Yes, I see, you are correct. How dumb of me to not see that. Purely out of curiosity: Is it even possible to do this in spherical coordinates directly? I mean, using the correct derivatives when "squaring" the components will give me another vector operator, but the end result (L^2) is an operator whose result is a scalar (rather than a vactor).




#8
Oct206, 06:49 AM

P: 932

NB. throughout, I use the following transformation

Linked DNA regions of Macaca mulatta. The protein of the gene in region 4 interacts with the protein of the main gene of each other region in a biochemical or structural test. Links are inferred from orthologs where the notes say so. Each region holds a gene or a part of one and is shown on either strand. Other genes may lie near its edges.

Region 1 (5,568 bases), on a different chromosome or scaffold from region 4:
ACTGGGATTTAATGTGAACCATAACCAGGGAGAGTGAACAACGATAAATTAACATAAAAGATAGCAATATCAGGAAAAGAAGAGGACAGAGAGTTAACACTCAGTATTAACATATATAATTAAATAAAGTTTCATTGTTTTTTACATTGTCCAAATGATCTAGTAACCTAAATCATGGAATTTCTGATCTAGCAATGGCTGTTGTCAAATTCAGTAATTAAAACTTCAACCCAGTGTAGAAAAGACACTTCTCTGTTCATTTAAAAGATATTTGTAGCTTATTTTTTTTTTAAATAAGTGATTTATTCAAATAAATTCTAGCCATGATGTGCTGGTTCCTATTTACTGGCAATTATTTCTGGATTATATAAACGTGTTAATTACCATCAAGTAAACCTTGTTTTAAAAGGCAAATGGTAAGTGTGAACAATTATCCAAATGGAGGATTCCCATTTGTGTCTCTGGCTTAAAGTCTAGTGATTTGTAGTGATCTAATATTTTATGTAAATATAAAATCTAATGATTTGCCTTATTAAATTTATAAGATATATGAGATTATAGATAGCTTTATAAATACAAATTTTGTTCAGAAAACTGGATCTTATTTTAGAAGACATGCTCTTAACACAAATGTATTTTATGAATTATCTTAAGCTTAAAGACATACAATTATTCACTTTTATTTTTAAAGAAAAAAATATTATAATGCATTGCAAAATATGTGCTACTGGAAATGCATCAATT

[tex]x=r\cos{\theta}\sin{\phi}[/tex] [tex]y=r\sin{\theta}\sin{\phi}[/tex] [tex]z=r\cos{\phi}[/tex] Hmm. I'm sure that's not enough to explain it. The Lagrangian in spherical polars is given by: [tex]L=\frac{1}{2}m(\dot{r}^2+(r\dot{\theta})^2+(r\sin{\theta}\dot{\phi})^2)V(r,\theta,\phi)[/tex] This gives the momenta as: [tex]p_r = \partial L / \partial \dot{r}} = m\dot{r}[/tex] [tex]p_\theta=\partial L / \partial \dot{\theta}} = mr^2\dot{\theta}[/tex] [tex]p_\phi = \partial L / \partial \dot{\phi}} = mr^2 \sin^2{\theta}\dot{\phi}[/tex] The reason this is important is because: [tex] [\hat{q}_i,\hat{p}_j] = i\hbar\{q_i,p_j\}=i\hbar\delta_{ij} [/tex] where it is understood that q, p are the variables the problem is formulated in, and [itex]\hat{q}, \hat{p}[/itex] are the associated position and momentum operators, and the curly brackets are Poisson brackets. What this means is that if we are to do our problem in a new set of variables, we must find what the momentum corresponds to, and then replace those with the operators [itex]i\hbar\partial / \partial q_i[/itex]. So: [tex]\hat{p}_r = i\hbar\partial / \partial r[/tex] [tex]\hat{p}_\theta = i\hbar\partial / \partial \theta[/tex] [tex]\hat{p}_\phi = i\hbar\partial / \partial \phi[/tex] In spherical polars, the cartesian components of angular momentum are given by: [tex]L_x=p_\theta \sin{\phi}\cos{\phi}\cos{\theta}\frac{p_\phi}{\sin{\theta}}[/tex] [tex]L_y=p_\theta \sin{\phi}\cos{\phi}\sin{\theta}\frac{p_\phi\cos{\theta}}{\sin^2{\theta}}[/tex] [tex]L_z=p_\theta \sin^2{\theta}\end{multiline*}[/tex] where the [itex]p_\theta, p_\phi[/itex] are the canonical momenta of the [itex]\theta, \phi[/itex] variables. This was obtained by changing the cartesian components of L from cartesian variables (i.e. [itex]L_x = yp_z  zp_y=my\dot{z}mz\dot{y}[/itex] to spherical polars). Now by doing our quantisation (i.e. replacing classical variables with their corresponding operators, whose commutators correspond to the classical Poisson bracket) [tex]\hat{L}_x = i\hbar(\sin{\phi}\cos{\phi}\cos{\theta}\frac{\partial}{\partial \theta}\frac{1}{\sin{\theta}}\frac{\partial}{\partial \phi})[/tex] [tex]\hat{L}_y=i\hbar(\sin{\phi}\cos{\phi}\sin{\theta}\frac{\partial}{\partial \theta}\frac{\cos{\theta}}{\sin^2{\theta}}\frac{\partial}{\partial \phi})[/tex] [tex]\hat{L}_z=i\hbar \sin^2{\theta}\frac{\partial}{\partial \theta}[/tex] All that remains is to square these operators up (remembering that they apply to functions on the right hand side; this ensures that the product rule/Leibniz rule is applied accordingly) and add them up to see what [itex]\hat{L}^2[/itex] looks like in spherical polars. I'm not 100% if I'm on the right tracks here, but as far as I know, I haven't made any mistakes. If I had the inclination/time to square those operators and sum them, I might have found out... EDIT: lots of edits to get the [itex]\LaTeX[/itex] right.